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Special Report

'Special Report' Panel on Hillary Clinton's Controversial 'Assassination' Comment

This is a rush transcript of "Special Report With Brit Hume" from May 23, 2008. This copy may not be in its final form and may be updated.

(BEGIN VIDEO CLIP)

SEN. HILLARY CLINTON, PRESIDENTIAL CANDIDATE: My husband did not wrap up the nomination in 1992 until he won the California primary somewhere in the middle of June, right? We all remember Bobby Kennedy was assassinated in June in California.

I was referencing those to make the point that we have had nominations, primary contests that go into June. That's historic fact, and I regret that if my referencing that moment of trauma for our entire nation, and particularly for the Kennedy family, was in any way offensive. I certainly had no intention of that whatsoever.

(END VIDEO CLIP)

BRET BAIER, GUEST HOST: The first video there was Hillary Clinton talking to a South Dakota newspaper editorial board, where, as you heard, she mentioned the assassination in 1968.

The second video, an apology late this afternoon, scrambling before cameras, after the Barack Obama campaign put out this quote:

"Senator Clinton's statement before the editorial board was unfortunate and has no place in this campaign," Bill Burton, campaign spokesman.

So what about this reference, the dustup from it, and what does it mean for the campaign? Now some analytical observations from Mort Kondracke, executive editor of Roll Call, Nina Easton, Washington bureau chief of Fortune Magazine, and syndicated columnist Charles Krauthammer — FOX News contributors all.

Charles, how about this? It caused quite a stir this afternoon.

CHARLES KRAUTHAMMER, COLUMNIST: It was an amazing gaffe. She has spoken in the past about how about in '68 and '92 the campaigns have gone on long into June, but she had never uttered the word "assassination." And the reason is that you don't in presidential campaigns.

We all worry about it, and we worry about it in particular when you have the first African-American candidate who can be the president.

And that's not a paranoid fascinating. You remember that Colin Powell was on a wave of support in 1996, and thinking of running. According to Bob Woodward, his wife Alma had said that he could not run, and, in fact, Woodward writes that she had said she would leave him if he ran for one reason — she thought he would be assassinated.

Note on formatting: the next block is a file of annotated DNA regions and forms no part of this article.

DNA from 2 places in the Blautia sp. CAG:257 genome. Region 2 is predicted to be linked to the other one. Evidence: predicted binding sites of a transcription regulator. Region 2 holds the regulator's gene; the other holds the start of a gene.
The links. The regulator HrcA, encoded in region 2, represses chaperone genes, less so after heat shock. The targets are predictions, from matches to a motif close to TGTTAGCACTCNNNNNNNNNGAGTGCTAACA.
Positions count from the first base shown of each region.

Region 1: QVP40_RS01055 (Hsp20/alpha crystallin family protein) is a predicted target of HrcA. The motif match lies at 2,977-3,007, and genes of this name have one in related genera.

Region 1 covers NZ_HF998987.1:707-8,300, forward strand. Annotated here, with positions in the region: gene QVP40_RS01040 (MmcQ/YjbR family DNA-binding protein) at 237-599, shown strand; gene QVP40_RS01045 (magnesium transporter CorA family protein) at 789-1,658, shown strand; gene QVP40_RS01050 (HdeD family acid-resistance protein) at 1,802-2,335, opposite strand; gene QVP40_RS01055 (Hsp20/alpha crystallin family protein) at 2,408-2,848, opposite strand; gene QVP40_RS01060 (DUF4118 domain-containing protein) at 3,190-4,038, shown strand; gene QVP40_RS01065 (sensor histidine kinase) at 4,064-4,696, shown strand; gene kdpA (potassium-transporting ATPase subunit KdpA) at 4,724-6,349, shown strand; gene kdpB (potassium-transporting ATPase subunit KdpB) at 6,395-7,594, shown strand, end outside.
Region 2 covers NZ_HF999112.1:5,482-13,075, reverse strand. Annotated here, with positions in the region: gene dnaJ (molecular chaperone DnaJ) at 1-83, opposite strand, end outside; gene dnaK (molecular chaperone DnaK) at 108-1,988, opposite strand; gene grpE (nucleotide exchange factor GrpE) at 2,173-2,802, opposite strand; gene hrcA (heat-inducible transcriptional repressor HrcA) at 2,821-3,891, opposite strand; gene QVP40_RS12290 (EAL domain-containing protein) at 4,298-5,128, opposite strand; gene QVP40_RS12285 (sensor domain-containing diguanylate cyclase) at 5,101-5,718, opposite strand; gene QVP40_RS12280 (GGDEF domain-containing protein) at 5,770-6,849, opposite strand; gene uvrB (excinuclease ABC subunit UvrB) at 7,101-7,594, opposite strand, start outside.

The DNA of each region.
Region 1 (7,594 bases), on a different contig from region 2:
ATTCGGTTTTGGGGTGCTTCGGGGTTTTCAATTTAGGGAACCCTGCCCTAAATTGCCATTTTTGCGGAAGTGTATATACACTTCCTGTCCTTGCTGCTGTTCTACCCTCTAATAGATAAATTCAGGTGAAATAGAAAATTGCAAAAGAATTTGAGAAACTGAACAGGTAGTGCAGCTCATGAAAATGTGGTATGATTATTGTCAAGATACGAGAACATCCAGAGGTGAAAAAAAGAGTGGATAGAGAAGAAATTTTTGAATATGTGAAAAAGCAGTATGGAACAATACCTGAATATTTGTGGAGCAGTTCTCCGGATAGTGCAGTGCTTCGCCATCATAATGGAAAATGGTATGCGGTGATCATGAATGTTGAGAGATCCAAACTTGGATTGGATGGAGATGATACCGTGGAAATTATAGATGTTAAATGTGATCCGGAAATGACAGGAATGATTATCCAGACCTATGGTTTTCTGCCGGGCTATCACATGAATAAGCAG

We have a history of that in our country. It was obviously on the Powells' mind, and it is in the back of people's minds today. And you worry about it. Whenever you see a presidential candidate wade into a crowd, everybody worries about it.

But for her to say the word is astonishing. I have to attribute it to fatigue, exhaustion, because raising it in this context is really toxic. She had to come out and apologize immediately. But I think it resonates.

BAIER: There are people out there, obviously, Nina, who will say she has said this line a million times. Today she used the assassination. Why?

NINA EASTON, WASHINGTON BUREAU CHIEF, FORTUNE MAGAZINE: There are some people who are speculating that she did this purposely, which is, I think, insane, because it was so politically stupid, why would she do that?

I think probably what it was was a bit of a curtain raiser for us on her private conversations, as in things could happen. This is why she'll stay in this race and why her husband Bill is encouraging her to stay in the race, because things could happen.

But I agree with Charles, the idea of mentioning the word "assassination." We know that Barack Obama has been subject to threats. He has been under secret service protection for more than a year now because of that.

It's a troubling kind of link to make, and it probably doesn't help her standing with the Obama campaign.

BAIER: That's my next question, Mort. What about this? Let's say we get to the nominating number and Barack Obama gets it and she is pushing to be number two, does today hurt her in that if she wants that?